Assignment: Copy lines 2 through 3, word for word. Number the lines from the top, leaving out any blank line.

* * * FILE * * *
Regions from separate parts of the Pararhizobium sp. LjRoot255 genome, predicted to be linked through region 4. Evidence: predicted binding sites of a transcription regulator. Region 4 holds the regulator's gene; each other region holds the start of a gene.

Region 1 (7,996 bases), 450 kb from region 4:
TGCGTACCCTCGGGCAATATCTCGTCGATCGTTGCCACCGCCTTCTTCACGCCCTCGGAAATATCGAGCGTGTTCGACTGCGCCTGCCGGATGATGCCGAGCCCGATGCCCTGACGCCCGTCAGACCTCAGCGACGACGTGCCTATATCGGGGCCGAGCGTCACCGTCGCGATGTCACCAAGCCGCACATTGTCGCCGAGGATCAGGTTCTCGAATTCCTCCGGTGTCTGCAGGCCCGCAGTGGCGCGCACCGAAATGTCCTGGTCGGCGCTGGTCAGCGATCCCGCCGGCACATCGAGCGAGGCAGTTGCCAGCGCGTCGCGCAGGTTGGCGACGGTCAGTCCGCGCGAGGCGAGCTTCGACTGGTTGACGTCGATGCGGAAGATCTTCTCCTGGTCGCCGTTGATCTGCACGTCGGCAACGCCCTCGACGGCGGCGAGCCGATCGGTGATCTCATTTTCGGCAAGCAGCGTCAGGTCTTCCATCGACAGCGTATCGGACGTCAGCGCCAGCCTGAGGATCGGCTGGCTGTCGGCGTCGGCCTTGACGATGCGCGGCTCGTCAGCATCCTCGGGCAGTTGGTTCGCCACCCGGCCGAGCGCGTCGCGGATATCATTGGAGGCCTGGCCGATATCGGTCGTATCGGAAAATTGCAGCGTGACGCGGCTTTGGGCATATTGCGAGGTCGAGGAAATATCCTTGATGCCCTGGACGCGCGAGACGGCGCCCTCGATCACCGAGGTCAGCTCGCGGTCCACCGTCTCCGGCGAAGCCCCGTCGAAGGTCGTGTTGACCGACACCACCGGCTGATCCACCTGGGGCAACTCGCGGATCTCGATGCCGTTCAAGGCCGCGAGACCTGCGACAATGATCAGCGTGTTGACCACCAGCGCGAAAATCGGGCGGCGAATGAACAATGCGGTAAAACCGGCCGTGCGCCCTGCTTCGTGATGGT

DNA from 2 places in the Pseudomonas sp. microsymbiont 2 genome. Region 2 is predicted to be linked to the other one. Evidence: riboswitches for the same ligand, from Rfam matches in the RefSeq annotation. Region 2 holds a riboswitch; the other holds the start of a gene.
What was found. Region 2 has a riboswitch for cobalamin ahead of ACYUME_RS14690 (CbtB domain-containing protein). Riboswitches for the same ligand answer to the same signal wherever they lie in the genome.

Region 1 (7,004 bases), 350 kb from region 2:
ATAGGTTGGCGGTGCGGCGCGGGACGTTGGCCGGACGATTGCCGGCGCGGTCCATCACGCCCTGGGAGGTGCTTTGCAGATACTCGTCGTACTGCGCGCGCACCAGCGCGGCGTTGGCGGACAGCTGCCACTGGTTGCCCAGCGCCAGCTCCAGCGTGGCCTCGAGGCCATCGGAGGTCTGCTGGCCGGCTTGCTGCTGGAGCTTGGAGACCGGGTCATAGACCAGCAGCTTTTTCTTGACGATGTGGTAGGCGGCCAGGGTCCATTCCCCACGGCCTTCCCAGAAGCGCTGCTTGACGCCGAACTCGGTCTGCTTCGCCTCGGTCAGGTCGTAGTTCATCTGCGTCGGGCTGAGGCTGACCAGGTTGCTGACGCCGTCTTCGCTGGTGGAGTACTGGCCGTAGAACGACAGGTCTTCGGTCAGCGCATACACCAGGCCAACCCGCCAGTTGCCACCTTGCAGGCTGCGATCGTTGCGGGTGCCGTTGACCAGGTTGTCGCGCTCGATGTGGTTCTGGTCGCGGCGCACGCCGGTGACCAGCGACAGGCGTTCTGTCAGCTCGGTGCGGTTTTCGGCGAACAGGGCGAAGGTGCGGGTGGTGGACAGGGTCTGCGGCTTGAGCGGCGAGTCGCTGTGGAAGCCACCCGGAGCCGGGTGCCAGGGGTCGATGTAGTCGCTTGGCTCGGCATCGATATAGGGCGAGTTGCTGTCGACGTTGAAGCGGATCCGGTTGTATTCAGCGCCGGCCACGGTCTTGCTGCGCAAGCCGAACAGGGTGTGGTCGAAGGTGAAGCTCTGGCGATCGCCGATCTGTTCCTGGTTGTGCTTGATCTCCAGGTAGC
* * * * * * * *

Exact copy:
Region 1 (7,996 bases), 450 kb from region 4:
TGCGTACCCTCGGGCAATATCTCGTCGATCGTTGCCACCGCCTTCTTCACGCCCTCGGAAATATCGAGCGTGTTCGACTGCGCCTGCCGGATGATGCCGAGCCCGATGCCCTGACGCCCGTCAGACCTCAGCGACGACGTGCCTATATCGGGGCCGAGCGTCACCGTCGCGATGTCACCAAGCCGCACATTGTCGCCGAGGATCAGGTTCTCGAATTCCTCCGGTGTCTGCAGGCCCGCAGTGGCGCGCACCGAAATGTCCTGGTCGGCGCTGGTCAGCGATCCCGCCGGCACATCGAGCGAGGCAGTTGCCAGCGCGTCGCGCAGGTTGGCGACGGTCAGTCCGCGCGAGGCGAGCTTCGACTGGTTGACGTCGATGCGGAAGATCTTCTCCTGGTCGCCGTTGATCTGCACGTCGGCAACGCCCTCGACGGCGGCGAGCCGATCGGTGATCTCATTTTCGGCAAGCAGCGTCAGGTCTTCCATCGACAGCGTATCGGACGTCAGCGCCAGCCTGAGGATCGGCTGGCTGTCGGCGTCGGCCTTGACGATGCGCGGCTCGTCAGCATCCTCGGGCAGTTGGTTCGCCACCCGGCCGAGCGCGTCGCGGATATCATTGGAGGCCTGGCCGATATCGGTCGTATCGGAAAATTGCAGCGTGACGCGGCTTTGGGCATATTGCGAGGTCGAGGAAATATCCTTGATGCCCTGGACGCGCGAGACGGCGCCCTCGATCACCGAGGTCAGCTCGCGGTCCACCGTCTCCGGCGAAGCCCCGTCGAAGGTCGTGTTGACCGACACCACCGGCTGATCCACCTGGGGCAACTCGCGGATCTCGATGCCGTTCAAGGCCGCGAGACCTGCGACAATGATCAGCGTGTTGACCACCAGCGCGAAAATCGGGCGGCGAATGAACAATGCGGTAAAACCGGCCGTGCGCCCTGCTTCGTGATGGT